Tinks Williams darted in next to grab a sandwich, leaving his John Deere tractor idling in a patch of shade. Then came slow-talking Sam Quinerly, Lavender’s racing partner and mechanic. He already had grease on his hands. Before Dale could make Sam’s sandwich, in strolled Reverend Thompson and his boy, Thessalonians.

“Hey, Thes,” I said, sliding him a glass of water. “How’s summer school?”

He grinned, his carrot-colored hair glistening. “Wouldn’t know. I ain’t going.”

Like me, Thes doesn’t over-study. Unlike me, he’s F-prone. I keep my borderline straight A’s to myself, preferring to spring my brainpower on others when they least expect it. I take after Miss Lana that way. “How’d you wiggle out of that?” I asked.

“Makeup tests, and prayer,” Reverend Thompson muttered.

Thes beamed. “Hey Mo, we got three potential hurricanes off Africa this morning. I figure we got a thirty percent chance one will make it all the way to us.” Thes is a weather freak. He dreams of being a TV weatherman, and updates for practice. As far as I know, there’s no way to stop him.

“A couple of specials, please, Mo,” Reverend Thompson said.

“Coming up.”

By 7:30 half the town had crowded into the café and rising seventh grader Skeeter McMillan—tall, slender, freckles the color of fresh-sliced baloney—had claimed the counter’s last spot.

“Morning, Mo,” Skeeter said, propping her law book open. “I’ll have the alleged special, please.” Skeeter, who hopes to one day be an attorney, loves to say “alleged” and “perp.” Rumor has it she’s already written to Matchbook University for a paralegal course under an assumed name. She won’t say if that’s true or false, only that unsubstantiated rumor won’t hold up in court.

“Hey Skeeter, the Colonel’s back,” Dale told her, speeding by.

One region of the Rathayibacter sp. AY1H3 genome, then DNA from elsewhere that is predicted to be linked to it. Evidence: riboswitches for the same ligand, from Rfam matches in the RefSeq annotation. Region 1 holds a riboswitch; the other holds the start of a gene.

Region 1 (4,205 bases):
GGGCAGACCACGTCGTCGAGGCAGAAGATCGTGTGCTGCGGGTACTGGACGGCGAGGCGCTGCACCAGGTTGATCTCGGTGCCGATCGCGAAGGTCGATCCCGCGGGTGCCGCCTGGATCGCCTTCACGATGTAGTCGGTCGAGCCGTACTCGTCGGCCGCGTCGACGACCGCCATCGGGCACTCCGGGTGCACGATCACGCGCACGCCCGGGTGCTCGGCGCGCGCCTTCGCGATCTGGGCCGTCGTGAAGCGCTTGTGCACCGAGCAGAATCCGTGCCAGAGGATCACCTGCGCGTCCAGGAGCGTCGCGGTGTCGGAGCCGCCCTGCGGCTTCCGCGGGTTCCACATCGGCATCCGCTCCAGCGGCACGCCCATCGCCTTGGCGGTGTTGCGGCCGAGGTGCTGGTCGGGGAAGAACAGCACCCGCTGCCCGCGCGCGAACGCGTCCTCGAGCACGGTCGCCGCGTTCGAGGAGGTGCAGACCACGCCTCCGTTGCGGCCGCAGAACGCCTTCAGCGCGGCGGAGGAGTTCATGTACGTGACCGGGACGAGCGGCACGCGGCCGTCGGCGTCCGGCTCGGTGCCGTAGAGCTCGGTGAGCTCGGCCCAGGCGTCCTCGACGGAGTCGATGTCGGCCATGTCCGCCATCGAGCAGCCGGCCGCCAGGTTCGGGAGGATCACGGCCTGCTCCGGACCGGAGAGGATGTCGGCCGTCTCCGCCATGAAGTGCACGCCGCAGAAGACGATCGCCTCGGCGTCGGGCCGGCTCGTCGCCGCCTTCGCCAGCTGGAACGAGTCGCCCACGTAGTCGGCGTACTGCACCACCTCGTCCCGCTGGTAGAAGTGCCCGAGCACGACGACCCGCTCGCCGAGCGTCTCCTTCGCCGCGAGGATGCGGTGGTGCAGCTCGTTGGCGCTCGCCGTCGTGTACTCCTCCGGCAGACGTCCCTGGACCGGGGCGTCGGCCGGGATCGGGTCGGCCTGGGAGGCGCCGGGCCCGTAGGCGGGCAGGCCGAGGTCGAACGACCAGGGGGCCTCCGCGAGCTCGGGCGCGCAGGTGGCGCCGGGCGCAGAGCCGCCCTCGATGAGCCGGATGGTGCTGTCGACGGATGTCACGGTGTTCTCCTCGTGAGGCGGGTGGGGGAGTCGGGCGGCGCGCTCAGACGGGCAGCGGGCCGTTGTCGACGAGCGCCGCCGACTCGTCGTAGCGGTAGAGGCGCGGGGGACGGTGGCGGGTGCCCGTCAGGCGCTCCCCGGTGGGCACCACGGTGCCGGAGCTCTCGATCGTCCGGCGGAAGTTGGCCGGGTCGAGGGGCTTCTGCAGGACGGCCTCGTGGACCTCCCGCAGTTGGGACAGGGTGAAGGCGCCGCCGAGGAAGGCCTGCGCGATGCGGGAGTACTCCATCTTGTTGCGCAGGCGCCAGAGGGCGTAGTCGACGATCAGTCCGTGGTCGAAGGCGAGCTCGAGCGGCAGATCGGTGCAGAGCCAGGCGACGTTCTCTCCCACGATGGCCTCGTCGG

She swept her law book into her bag. “Make mine to go,” she said.

The Colonel hates lawyers. We allow Skeeter to come in, since she’s only in training, but she keeps a low profile out of pride.

By 8:30, Dale and I were tearing around like our shirttails were on fire. I am permitted to serve meals since the café is a family business, but not to use the stove, which the Colonel says could be dangerous for someone of my height and temperament. The pre-lunch lull found me opening jars of Miss Lana’s Practically Organic Garden Soup—which, fortunately, serves up good cold in the bowl. “Miss Lana better come home soon,” I said, twisting the ring off a quart jar. “This is the last of her soup, and I ain’t no gardener.”

“You can say that again,” Dale muttered.

Dale gets his green thumb from Miss Rose. I, personally, am practically herbicidal. I’ve killed every plant I ever met, starting with my lima bean sprout in kindergarten.

As the lunch crowd drifted in, I plugged in the jukebox. The lunch crowd is the breakfast crowd sh...

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Book Description Penguin Putnam Inc, United States, 2015. Paperback. Book Condition: New. Reprint. Language: English . Brand New Book. Rising sixth grader Miss Moses LoBeau lives in the small town of Tupelo Landing, NC, where everyone s business is fair game and no secret is sacred. She washed ashore in a hurricane eleven years ago, and she s been making waves ever since. Although Mo hopes someday to find her upstream mother, she s found a home with the Colonel - a cafe owner with a forgotten past of his own - and Miss Lana, the fabulous cafe hostess. She will protect those she loves with every bit of her strong will and tough attitude. So when a lawman comes to town asking about a murder, Mo and her best friend, Dale Earnhardt Johnson lll, set out to uncover the truth in hopes of saving the only family Mo has ever known. Bookseller Inventory # AAC9780142426050

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Book Description Penguin Putnam Inc, United States, 2015. Paperback. Book Condition: New. Reprint. Language: English . Brand New Book. Rising sixth grader Miss Moses LoBeau lives in the small town of Tupelo Landing, NC, where everyone s business is fair game and no secret is sacred. She washed ashore in a hurricane eleven years ago, and she s been making waves ever since. Although Mo hopes someday to find her upstream mother, she s found a home with the Colonel - a cafe owner with a forgotten past of his own - and Miss Lana, the fabulous cafe hostess. She will protect those she loves with every bit of her strong will and tough attitude. So when a lawman comes to town asking about a murder, Mo and her best friend, Dale Earnhardt Johnson lll, set out to uncover the truth in hopes of saving the only family Mo has ever known. Bookseller Inventory # AAS9780142426050